Opinion: Beetlejuice and How Social Media is Affecting Broadway


Image courtesy of Deadline

Callan Engstrom, Editor

  Broadway is at the heart of New York culture, and bolsters itself as one of the few truly American art forms. One thing that sets it apart from other art forms is it’s accessibility. Theater has always been a high-class venture, with modern broadway tickets reaching upwards of $2,000, and the limited number of cities and venues possible. In the early 1990’s, the Broadway musical was becoming a dying art form. Ticket sales were reaching all-time lows, and shows were closing left and right. It wasn’t until the turn of the century when Broadway started picking up steam again with shows such as Wicked and the Lion King, and most recently, Hamilton. Since 2016, Broadway has seen some of its highest turnout numbers ever recorded, with a new generation of musical theater fans feeding off of the increased availability of theater. 

  People nowadays are able to consume media and information at a rate that’s almost impossible to keep up with. Teens are being able to control economic markets though advertising like never before. Different people are seeing themselves represented with a new way of diversity and inclusivity. With digitally streaming cast albums, youtube vlogs, bootlegs, and press interviews, people living thousands of miles away are able to now participate in the Broadway experience that used to be exclusive. Many modern Broadway casts are embracing this to the fullest extent, with live Q&A sessions on social media and weekly Youtube vlogs. Some casts are even going full Gen-Z and getting accounts on the popular video-sharing app TikTok. The classic Broadway musical is entering the unprecedented arena of the general public. 

Image courtesy of Broadway Direct

  With this comes issues, which can clearly be seen on Dec. 9th, when it was announced that the hit musical Beetlejuice: The Musical would be closing. Beetlejuice is a case study on how mass media is shaking the broadway world. The musical struggled at first, receiving bad reviews during its out-of-town tryout. It was nominated for eight Tony awards, but won none of them. The American Theater Wing (think The Academy of Broadway) had basically deemed it a consumerist romp and a failure. But against all odds, Beetlejuice began gaining traction, particularly among the younger populations. It became an overnight sensation, with over a million Spotify streams, culminating in them setting a box office record at the Winter Garden Theater with over $1 million dollars in ticket sales during Thanksgiving week, according to the Vulture article, “Sorry, TikTok Fans, Broadway’s Beetlejuice to Be Booted From Theater”.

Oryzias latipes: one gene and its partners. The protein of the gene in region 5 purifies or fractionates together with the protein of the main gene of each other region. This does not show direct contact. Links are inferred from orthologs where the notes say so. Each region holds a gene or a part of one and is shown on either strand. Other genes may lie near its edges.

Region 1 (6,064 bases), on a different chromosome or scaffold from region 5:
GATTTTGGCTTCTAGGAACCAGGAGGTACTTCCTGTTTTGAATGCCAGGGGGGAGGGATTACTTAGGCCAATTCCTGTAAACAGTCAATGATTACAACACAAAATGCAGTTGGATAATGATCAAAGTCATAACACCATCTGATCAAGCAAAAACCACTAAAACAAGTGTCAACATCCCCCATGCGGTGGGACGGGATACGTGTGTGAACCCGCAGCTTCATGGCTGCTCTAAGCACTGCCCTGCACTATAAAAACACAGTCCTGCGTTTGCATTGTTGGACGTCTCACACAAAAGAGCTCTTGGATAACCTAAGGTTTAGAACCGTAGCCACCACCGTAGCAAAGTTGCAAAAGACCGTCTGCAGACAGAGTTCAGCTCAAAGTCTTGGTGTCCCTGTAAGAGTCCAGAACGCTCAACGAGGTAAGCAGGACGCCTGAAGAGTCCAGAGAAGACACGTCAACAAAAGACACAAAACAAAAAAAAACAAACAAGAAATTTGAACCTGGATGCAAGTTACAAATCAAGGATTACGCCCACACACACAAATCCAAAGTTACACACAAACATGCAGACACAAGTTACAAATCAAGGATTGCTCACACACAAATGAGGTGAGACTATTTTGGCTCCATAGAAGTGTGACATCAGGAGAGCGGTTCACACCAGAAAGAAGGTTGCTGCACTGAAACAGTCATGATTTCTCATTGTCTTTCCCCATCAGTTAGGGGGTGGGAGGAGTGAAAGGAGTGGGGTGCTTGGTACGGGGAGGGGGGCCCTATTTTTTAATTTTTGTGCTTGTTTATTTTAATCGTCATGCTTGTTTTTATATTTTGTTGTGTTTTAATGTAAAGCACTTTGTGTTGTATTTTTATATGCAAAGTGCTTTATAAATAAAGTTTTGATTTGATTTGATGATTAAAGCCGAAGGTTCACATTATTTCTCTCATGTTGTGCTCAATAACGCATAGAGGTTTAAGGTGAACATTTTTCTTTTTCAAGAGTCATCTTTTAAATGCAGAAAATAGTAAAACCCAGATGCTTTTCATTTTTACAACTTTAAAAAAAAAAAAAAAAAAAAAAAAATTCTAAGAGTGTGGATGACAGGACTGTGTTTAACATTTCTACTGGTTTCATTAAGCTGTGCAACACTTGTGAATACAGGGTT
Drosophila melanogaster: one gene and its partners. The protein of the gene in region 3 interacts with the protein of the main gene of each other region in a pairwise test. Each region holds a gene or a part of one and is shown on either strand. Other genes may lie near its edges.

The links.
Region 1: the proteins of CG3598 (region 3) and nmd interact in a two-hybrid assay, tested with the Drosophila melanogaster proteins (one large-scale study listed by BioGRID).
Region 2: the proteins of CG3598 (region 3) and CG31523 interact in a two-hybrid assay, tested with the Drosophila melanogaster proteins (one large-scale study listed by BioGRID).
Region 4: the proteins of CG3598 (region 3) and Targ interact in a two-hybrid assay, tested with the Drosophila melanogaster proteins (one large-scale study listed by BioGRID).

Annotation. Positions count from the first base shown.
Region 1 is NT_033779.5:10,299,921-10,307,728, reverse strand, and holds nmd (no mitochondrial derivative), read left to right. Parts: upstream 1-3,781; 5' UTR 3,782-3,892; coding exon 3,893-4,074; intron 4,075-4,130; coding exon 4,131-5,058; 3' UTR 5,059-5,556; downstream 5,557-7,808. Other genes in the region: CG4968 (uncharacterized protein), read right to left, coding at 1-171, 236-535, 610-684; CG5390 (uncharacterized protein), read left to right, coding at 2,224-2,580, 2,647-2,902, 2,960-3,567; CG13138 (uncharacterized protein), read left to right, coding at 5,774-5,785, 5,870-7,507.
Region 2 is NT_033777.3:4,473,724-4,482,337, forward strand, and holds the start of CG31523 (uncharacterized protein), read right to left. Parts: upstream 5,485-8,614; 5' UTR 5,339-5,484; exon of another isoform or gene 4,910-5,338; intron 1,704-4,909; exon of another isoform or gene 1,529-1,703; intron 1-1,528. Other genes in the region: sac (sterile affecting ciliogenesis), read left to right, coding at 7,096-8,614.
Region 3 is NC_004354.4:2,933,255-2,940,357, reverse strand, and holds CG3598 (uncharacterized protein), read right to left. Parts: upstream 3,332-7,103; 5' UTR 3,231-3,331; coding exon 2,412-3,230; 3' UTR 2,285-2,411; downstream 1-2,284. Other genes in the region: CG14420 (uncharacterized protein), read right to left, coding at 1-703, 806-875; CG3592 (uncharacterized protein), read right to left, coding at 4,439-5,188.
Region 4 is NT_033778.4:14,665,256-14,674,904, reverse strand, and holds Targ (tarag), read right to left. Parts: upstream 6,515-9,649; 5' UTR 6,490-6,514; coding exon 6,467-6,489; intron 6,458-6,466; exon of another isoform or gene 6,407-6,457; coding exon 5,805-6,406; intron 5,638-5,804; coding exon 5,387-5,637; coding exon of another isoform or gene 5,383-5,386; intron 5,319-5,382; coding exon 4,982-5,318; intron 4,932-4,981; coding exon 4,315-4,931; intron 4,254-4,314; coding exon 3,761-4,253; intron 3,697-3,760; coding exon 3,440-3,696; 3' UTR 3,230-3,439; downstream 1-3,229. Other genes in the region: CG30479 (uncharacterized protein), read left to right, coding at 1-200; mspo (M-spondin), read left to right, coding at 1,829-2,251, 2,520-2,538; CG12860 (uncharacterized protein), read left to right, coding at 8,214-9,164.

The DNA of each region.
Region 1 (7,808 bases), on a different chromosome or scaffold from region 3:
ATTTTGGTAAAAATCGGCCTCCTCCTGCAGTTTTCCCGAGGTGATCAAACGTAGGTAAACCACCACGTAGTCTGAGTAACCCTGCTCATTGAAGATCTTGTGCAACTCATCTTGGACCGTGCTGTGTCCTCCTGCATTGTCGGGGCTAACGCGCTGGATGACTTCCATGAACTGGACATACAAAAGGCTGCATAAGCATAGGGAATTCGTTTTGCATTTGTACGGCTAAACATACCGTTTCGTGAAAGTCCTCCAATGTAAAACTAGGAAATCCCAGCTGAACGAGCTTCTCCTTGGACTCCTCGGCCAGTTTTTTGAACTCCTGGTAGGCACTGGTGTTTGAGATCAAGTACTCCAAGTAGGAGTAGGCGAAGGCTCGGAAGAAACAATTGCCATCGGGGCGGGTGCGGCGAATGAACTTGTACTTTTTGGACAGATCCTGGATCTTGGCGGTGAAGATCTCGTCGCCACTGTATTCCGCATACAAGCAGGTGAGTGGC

But all of this success came crashing down when it was announced that Beetlejuice was being evicted from the Winter Garden Theater in June 2020 in order to make room for the upcoming revival of The Music Man (starring Hugh Jackman and Sutton Foster). This news was met with an outcry, with fans citing popular support and ticket sales are reasons Beetlejuice was being unfairly kicked out. People took to social media in masses, creating the hashtag #savebeetlejuice and posting countless comments attacking producers and theater executives on the Music Man’s pages.

Sutton Foster and Hugh Jackman, the stars of The Music Man. Image courtesy of People

  Around two to eight Broadway shows close every year, it’s just part of the cycle of this industry. What makes this scenario unique was the way it was handled by the public. According to the Playbill article, “Beetlejuice to Close at Broadway’s Winter Garden as The Music Man Revival, Starring Hugh Jackman and Sutton Foster, Secures Theatre”, the Shubert Organization, the company producing Beetlejuice, made the deal to close the show back in October, after the show hit lagging ticket sales back in May. People are upset because the show’s ticket sales have increased since then. Beetlejuice is looking to possibly move into another Broadway theater, and already have a national tour booked in 2021. 

  There have been upsets over popular shows closing before, but never on this scale. The Music Man social media pages had to delete many posts due to the amount of harassment being directed at the cast members. Due to musicals becoming so popular, people start to believe that they are apart of the public domain, and therefore belong to the people. Broadway is a business that is driven by the customer, but at the end of the day, people forget that it is still a business. As soon as a show hits it’s “stop figure”, the show closes, no matter how popular. No matter what people think, the producers rented the theater to the Music Man because they thought it would make them more money that having Beetlejuice stay open. But they can’t do this quietly anymore, the new digital age makes sure that transparency is ensured in any major corporation transaction. Now, every move that producers make is scrutinized by thousands of teenagers who think that they know the ins and outs of show business. 

  For now, Beetlejuice’s future is uncertain. Many factors are obstructing their search for a new theater, such as the massive size of their set. But one thing we know for sure, the business of Broadway and the reactions from the general public will never be the same.